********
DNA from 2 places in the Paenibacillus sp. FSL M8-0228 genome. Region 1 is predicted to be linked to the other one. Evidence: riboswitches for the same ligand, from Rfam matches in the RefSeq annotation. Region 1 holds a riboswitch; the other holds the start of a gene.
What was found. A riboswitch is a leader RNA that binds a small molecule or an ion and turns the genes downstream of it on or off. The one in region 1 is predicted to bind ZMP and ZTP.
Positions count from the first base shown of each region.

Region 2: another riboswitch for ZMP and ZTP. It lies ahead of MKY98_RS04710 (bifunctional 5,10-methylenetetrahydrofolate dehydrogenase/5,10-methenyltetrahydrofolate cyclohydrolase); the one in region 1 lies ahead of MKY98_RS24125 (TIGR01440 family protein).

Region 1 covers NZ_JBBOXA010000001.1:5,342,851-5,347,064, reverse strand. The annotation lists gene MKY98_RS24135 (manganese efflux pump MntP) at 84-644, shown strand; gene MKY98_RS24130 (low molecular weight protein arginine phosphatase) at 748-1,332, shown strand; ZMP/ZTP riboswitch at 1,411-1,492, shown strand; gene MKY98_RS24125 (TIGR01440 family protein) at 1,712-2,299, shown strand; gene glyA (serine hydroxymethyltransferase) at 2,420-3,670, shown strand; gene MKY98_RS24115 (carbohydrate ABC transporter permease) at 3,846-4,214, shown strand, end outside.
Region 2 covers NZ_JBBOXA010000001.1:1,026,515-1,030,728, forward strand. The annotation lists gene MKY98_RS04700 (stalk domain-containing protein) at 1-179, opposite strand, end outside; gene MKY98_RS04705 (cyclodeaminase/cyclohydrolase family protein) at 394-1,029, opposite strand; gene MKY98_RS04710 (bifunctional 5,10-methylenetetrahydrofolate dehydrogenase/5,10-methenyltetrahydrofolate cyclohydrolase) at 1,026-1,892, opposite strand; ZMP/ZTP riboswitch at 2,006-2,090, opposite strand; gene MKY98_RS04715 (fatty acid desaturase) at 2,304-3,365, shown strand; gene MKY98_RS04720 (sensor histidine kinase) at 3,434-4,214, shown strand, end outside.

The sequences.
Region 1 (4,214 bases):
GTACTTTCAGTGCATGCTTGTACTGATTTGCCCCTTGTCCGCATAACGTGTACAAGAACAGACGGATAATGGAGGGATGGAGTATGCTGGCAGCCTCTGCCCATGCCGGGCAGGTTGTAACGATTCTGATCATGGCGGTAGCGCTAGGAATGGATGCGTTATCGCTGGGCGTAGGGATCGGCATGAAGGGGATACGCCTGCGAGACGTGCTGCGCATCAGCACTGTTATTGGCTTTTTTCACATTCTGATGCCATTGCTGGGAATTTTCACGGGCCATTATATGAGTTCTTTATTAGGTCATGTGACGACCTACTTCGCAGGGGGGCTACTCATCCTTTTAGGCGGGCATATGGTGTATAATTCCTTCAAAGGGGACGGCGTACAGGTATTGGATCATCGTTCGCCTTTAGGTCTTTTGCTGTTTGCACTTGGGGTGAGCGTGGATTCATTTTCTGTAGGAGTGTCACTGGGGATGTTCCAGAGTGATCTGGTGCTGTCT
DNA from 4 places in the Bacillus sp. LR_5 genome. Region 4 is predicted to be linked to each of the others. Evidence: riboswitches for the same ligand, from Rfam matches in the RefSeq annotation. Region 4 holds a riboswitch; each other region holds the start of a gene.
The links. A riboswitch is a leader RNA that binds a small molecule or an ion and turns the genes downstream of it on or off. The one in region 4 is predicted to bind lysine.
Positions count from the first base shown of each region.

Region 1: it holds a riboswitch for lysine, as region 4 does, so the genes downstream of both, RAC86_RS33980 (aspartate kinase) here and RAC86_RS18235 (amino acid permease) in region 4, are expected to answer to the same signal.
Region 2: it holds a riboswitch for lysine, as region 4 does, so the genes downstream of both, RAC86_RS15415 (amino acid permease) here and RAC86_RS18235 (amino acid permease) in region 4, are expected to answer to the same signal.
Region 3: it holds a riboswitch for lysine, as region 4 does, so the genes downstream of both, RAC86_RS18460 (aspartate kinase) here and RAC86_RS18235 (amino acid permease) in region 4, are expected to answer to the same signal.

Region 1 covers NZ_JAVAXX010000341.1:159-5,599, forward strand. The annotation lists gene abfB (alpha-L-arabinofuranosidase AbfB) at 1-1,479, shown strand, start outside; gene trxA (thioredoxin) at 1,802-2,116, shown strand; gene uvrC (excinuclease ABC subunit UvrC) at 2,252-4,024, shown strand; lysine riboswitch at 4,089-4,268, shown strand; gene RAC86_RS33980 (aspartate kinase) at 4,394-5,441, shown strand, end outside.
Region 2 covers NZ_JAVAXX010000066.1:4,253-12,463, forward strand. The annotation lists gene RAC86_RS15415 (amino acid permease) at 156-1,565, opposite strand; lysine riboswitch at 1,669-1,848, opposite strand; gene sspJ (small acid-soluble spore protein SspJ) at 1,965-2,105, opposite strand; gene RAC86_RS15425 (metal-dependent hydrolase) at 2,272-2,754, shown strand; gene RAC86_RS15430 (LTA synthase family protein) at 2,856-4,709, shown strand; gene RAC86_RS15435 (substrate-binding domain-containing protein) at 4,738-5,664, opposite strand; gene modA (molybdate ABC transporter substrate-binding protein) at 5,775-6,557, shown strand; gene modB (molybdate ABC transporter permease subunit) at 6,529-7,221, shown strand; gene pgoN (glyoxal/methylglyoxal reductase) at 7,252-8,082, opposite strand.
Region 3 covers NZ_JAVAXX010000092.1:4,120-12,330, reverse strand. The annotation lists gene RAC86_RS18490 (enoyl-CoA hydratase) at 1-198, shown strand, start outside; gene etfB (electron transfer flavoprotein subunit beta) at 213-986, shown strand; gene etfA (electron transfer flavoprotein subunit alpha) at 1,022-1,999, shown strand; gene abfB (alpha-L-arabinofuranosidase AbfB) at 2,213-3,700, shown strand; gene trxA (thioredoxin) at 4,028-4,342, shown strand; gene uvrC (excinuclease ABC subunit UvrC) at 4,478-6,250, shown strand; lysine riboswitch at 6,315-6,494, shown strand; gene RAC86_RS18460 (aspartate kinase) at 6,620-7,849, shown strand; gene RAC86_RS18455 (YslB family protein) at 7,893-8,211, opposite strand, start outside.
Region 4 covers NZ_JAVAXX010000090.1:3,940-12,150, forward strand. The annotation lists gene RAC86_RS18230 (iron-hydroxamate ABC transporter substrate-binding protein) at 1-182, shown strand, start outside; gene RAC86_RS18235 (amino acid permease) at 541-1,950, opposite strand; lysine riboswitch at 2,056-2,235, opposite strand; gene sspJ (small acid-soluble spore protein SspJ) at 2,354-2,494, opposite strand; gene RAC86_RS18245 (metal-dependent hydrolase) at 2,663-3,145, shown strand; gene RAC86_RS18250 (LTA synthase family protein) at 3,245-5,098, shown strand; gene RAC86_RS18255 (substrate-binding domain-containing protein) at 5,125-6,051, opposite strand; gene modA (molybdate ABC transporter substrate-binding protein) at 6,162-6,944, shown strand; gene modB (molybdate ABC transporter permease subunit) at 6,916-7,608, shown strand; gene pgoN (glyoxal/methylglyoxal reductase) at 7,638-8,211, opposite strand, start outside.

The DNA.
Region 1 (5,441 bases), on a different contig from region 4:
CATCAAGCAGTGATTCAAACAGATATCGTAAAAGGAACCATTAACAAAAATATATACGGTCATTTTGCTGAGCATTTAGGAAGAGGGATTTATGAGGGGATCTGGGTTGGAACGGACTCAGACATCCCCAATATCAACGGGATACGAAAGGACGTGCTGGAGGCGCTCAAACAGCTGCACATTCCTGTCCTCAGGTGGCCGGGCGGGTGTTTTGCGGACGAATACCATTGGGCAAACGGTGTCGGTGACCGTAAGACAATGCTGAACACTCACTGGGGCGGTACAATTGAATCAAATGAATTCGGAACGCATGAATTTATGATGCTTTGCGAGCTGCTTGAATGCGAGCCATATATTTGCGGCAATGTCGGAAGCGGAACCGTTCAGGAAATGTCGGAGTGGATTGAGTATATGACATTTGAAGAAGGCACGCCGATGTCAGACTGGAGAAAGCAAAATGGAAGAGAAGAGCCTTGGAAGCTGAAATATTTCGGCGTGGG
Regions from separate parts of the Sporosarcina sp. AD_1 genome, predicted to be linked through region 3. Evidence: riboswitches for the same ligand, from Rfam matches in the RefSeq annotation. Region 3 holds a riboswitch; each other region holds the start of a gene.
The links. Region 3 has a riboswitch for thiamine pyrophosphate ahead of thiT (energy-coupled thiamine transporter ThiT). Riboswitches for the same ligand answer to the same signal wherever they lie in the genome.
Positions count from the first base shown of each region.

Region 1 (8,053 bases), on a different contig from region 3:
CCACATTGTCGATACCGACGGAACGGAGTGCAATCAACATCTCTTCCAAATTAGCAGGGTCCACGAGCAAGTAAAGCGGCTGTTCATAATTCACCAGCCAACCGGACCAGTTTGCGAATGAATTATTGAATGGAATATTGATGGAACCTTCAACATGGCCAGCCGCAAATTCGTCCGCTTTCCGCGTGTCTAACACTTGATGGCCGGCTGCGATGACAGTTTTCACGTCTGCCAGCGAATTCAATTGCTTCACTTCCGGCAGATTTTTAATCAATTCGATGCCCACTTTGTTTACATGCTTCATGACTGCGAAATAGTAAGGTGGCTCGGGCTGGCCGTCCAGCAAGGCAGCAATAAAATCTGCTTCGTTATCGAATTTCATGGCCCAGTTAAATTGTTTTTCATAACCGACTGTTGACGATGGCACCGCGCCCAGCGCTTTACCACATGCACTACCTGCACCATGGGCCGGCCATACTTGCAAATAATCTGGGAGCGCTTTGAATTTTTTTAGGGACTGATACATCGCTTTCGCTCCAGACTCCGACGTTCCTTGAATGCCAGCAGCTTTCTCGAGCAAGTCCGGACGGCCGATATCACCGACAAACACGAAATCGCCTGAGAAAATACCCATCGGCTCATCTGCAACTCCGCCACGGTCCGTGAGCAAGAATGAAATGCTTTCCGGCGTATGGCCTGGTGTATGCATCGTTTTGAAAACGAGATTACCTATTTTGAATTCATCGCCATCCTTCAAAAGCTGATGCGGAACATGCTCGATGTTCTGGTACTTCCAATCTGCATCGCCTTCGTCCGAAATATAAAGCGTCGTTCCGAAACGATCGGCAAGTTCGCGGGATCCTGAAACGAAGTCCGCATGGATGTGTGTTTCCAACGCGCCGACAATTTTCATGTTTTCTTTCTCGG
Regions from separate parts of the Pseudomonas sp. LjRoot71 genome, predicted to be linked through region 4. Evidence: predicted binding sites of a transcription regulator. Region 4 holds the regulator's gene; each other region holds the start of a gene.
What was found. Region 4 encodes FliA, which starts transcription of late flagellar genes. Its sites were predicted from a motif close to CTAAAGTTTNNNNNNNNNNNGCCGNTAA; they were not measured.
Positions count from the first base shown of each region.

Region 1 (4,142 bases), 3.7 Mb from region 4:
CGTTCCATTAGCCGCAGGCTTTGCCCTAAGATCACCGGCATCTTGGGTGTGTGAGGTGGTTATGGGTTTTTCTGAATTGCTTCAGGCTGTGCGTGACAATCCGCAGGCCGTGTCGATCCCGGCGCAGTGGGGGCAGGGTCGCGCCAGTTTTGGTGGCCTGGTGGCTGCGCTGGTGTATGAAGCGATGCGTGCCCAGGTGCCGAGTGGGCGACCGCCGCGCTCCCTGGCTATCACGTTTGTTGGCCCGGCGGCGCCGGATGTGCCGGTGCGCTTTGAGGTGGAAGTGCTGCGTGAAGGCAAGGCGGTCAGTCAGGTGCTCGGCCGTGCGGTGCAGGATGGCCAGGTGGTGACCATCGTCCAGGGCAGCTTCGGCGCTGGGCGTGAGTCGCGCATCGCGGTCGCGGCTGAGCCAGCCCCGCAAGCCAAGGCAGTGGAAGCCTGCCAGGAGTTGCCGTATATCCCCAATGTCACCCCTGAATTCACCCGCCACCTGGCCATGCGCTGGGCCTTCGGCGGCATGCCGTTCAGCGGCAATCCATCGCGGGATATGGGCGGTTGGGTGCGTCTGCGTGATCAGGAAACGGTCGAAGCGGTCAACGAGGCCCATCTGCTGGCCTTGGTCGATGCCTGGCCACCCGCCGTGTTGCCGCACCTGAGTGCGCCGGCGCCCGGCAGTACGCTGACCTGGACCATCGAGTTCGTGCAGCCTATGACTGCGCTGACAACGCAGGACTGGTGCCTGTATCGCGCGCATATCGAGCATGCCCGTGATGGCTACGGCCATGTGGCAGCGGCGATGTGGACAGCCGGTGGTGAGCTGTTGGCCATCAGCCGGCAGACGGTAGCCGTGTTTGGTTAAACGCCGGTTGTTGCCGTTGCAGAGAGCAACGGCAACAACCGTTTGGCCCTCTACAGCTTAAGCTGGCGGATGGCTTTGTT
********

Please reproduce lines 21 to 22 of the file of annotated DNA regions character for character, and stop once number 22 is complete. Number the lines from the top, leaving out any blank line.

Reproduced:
Region 1 (5,441 bases), on a different contig from region 4:
CATCAAGCAGTGATTCAAACAGATATCGTAAAAGGAACCATTAACAAAAATATATACGGTCATTTTGCTGAGCATTTAGGAAGAGGGATTTATGAGGGGATCTGGGTTGGAACGGACTCAGACATCCCCAATATCAACGGGATACGAAAGGACGTGCTGGAGGCGCTCAAACAGCTGCACATTCCTGTCCTCAGGTGGCCGGGCGGGTGTTTTGCGGACGAATACCATTGGGCAAACGGTGTCGGTGACCGTAAGACAATGCTGAACACTCACTGGGGCGGTACAATTGAATCAAATGAATTCGGAACGCATGAATTTATGATGCTTTGCGAGCTGCTTGAATGCGAGCCATATATTTGCGGCAATGTCGGAAGCGGAACCGTTCAGGAAATGTCGGAGTGGATTGAGTATATGACATTTGAAGAAGGCACGCCGATGTCAGACTGGAGAAAGCAAAATGGAAGAGAAGAGCCTTGGAAGCTGAAATATTTCGGCGTGGG